The Maidens' War, painted by Adolf Liebscher

"The Maidens' War" is a tale in Bohemian tradition about an uprising of women against men. It first appeared in the twelfth-century Chronica Boëmorum of Cosmas of Prague, and later in the fourteenth-century Dalimil's Chronicle.

TaleEdit

 
Šárka and Ctirad, Painted by Věnceslav Černý

Following the death of Libuše, Vlasta led a band of women against the (male) forces of Libuše's widower Přemysl and founded the castle Děvín. The men, however, despite the warnings of Duke Přemysl, just laughed at their preparations. Vlasta then sent the most beautiful girls to enchant the men with their charms, and led an attack against the men who came to Děvín, which the women won.

Šárka, Vlasta's lieutenant, entrapped a band of armed men led by Ctirad by tying herself to a tree and claiming that the rebel maidens had tied her there and put a horn and a jug of mead out of reach to mock her. Ctirad believed her story and untied her from the tree, whereupon she poured mead for the men as a celebratory thank-you gift. Little did the men know that Šárka and the maidens had put a sleeping potion into the mead. When all the men had fallen asleep, Šárka blew the horn as a signal for the rebel maidens to come out of their hiding places and join her in slaughtering the men. Ctirad was captured and then tortured to death in Děvín. The valley where it happened is today called Divoká Šárka (Wild Šárka).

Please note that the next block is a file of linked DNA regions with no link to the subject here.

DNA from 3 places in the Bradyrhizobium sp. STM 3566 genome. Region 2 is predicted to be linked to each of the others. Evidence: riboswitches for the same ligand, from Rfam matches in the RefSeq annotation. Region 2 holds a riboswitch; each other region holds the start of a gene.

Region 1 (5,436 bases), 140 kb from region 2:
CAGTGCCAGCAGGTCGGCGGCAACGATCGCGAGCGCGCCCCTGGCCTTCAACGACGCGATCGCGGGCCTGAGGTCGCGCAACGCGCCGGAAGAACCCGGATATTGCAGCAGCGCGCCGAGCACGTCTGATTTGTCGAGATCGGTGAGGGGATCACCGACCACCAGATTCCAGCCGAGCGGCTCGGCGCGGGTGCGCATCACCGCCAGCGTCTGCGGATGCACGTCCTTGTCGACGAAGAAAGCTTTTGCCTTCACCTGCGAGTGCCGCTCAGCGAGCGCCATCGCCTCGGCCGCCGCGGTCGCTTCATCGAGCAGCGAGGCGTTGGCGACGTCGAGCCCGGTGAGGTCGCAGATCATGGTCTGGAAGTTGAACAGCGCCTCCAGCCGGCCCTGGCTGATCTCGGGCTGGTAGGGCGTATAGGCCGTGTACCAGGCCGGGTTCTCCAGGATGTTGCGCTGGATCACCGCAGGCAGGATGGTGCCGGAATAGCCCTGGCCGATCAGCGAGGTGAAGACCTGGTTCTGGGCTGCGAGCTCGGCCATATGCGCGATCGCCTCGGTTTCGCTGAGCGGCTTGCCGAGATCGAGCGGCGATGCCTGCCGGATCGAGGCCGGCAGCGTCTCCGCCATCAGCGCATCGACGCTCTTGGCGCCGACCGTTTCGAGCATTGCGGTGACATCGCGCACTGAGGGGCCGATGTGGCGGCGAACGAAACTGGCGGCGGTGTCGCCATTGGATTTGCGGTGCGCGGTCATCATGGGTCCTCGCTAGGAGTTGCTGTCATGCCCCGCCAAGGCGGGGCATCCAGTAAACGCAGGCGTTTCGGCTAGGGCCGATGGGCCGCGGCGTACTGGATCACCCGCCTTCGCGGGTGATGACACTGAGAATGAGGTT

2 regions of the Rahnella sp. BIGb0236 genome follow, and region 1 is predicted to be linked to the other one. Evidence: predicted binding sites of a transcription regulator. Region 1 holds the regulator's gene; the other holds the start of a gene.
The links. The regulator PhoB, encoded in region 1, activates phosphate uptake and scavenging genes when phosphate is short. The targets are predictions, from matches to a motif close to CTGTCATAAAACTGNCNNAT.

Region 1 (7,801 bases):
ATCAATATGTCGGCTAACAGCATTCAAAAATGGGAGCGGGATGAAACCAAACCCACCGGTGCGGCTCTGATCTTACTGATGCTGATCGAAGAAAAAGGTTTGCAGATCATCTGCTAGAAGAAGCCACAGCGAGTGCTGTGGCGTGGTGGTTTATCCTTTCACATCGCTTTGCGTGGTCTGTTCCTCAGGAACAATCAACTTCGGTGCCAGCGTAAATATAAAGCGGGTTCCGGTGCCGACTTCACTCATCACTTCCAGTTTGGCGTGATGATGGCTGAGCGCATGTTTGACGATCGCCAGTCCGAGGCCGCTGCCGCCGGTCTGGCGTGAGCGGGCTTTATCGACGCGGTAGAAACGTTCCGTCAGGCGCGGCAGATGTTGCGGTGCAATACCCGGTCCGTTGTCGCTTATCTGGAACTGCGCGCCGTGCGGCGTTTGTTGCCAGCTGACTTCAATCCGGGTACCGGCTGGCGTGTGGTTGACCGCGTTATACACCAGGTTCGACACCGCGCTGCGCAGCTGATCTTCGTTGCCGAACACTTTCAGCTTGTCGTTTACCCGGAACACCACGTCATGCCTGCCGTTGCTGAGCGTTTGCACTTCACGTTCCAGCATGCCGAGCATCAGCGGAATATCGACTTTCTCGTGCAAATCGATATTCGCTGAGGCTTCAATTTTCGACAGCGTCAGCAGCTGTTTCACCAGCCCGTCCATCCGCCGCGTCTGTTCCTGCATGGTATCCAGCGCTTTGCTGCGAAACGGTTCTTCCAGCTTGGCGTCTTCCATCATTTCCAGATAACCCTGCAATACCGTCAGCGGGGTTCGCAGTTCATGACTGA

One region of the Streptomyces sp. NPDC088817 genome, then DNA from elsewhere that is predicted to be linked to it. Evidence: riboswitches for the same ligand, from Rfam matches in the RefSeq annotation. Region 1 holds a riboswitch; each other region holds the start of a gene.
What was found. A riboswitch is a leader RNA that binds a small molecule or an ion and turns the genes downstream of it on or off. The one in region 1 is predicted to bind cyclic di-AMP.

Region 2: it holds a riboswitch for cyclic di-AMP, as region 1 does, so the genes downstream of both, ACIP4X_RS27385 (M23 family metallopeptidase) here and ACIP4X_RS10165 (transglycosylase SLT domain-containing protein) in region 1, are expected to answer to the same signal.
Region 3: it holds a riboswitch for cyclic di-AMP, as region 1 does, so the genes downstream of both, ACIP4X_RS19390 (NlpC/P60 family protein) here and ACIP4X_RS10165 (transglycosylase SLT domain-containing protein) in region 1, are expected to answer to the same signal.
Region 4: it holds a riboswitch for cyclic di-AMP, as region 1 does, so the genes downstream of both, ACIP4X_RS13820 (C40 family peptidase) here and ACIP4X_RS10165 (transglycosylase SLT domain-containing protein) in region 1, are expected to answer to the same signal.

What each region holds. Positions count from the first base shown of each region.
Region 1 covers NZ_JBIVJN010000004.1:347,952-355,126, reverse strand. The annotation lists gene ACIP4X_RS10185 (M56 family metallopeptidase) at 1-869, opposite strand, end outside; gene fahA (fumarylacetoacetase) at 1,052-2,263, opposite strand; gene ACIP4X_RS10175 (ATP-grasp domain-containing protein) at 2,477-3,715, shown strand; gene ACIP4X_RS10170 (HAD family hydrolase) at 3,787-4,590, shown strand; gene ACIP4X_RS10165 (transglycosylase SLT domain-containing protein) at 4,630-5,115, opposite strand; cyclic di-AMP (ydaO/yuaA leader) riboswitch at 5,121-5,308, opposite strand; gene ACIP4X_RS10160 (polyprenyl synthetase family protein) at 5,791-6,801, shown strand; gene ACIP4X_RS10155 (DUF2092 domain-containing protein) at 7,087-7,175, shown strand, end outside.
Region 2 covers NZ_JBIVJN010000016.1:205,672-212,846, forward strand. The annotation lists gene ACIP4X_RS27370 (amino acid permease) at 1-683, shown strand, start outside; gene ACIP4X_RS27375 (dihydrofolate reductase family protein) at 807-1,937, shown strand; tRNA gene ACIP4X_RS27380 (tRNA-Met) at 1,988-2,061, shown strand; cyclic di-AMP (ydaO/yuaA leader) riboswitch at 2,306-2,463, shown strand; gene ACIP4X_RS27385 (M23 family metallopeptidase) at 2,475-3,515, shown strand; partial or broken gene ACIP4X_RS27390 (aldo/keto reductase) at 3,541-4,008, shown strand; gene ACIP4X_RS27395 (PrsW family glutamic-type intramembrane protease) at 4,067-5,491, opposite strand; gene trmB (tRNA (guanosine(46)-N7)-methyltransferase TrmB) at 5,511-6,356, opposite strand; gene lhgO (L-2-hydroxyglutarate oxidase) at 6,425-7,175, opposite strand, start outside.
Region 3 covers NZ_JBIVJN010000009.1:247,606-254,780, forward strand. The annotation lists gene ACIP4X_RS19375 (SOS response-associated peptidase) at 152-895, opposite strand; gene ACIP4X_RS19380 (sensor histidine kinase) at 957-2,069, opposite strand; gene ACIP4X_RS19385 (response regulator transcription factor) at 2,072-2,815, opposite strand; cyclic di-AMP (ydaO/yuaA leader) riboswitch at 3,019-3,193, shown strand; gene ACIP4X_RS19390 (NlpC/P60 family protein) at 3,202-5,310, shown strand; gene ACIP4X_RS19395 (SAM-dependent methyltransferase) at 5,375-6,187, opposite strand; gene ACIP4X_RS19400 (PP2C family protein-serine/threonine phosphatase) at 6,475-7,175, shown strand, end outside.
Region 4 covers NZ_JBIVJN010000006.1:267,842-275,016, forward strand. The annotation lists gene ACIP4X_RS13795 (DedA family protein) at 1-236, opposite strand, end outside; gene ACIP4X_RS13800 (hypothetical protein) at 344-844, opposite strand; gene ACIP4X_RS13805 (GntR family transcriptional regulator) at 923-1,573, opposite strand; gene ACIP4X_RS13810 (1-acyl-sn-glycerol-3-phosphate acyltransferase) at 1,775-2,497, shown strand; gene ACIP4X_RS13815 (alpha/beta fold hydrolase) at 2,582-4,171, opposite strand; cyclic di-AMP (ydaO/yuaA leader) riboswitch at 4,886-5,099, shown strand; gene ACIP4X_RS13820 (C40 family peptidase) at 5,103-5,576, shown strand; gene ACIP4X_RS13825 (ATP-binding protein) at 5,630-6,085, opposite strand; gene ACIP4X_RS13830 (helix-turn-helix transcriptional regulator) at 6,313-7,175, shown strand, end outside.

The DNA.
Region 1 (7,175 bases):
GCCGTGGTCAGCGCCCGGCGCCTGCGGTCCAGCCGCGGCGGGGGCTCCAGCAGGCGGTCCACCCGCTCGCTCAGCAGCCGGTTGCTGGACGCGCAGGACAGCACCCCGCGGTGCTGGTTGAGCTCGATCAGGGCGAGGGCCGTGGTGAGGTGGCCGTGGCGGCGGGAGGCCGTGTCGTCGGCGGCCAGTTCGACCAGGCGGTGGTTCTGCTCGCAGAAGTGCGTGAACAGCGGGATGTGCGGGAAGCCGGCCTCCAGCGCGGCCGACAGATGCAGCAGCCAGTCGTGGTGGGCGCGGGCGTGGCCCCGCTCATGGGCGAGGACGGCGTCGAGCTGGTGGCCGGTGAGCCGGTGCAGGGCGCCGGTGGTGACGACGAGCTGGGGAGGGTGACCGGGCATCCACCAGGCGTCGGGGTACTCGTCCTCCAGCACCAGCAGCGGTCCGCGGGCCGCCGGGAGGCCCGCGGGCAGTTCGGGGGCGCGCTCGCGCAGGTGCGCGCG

When the men at Vyšehrad learned of this, they became angry and began to beat and capture women on roads. Vlasta responded by an attack at Vyšehrad, but was killed and the women were defeated. Děvín was burned, and then ruled only men.

DepictionsEdit

Bedřich Smetana depicted the Maiden's War in Šárka, which is also part of his collection of symphonic poems, Má vlast.[1] František Ringo Čech wrote a play entitled Maidens' War in 1985. The story is also depicted in the 2009 film The Pagan Queen by Constantin Werner.

See alsoEdit

ReferencesEdit

  1. ^ "Bedřich Smetana Archived 2013-03-10 at the Wayback Machine", CulturalDistrict.org.

External linksEdit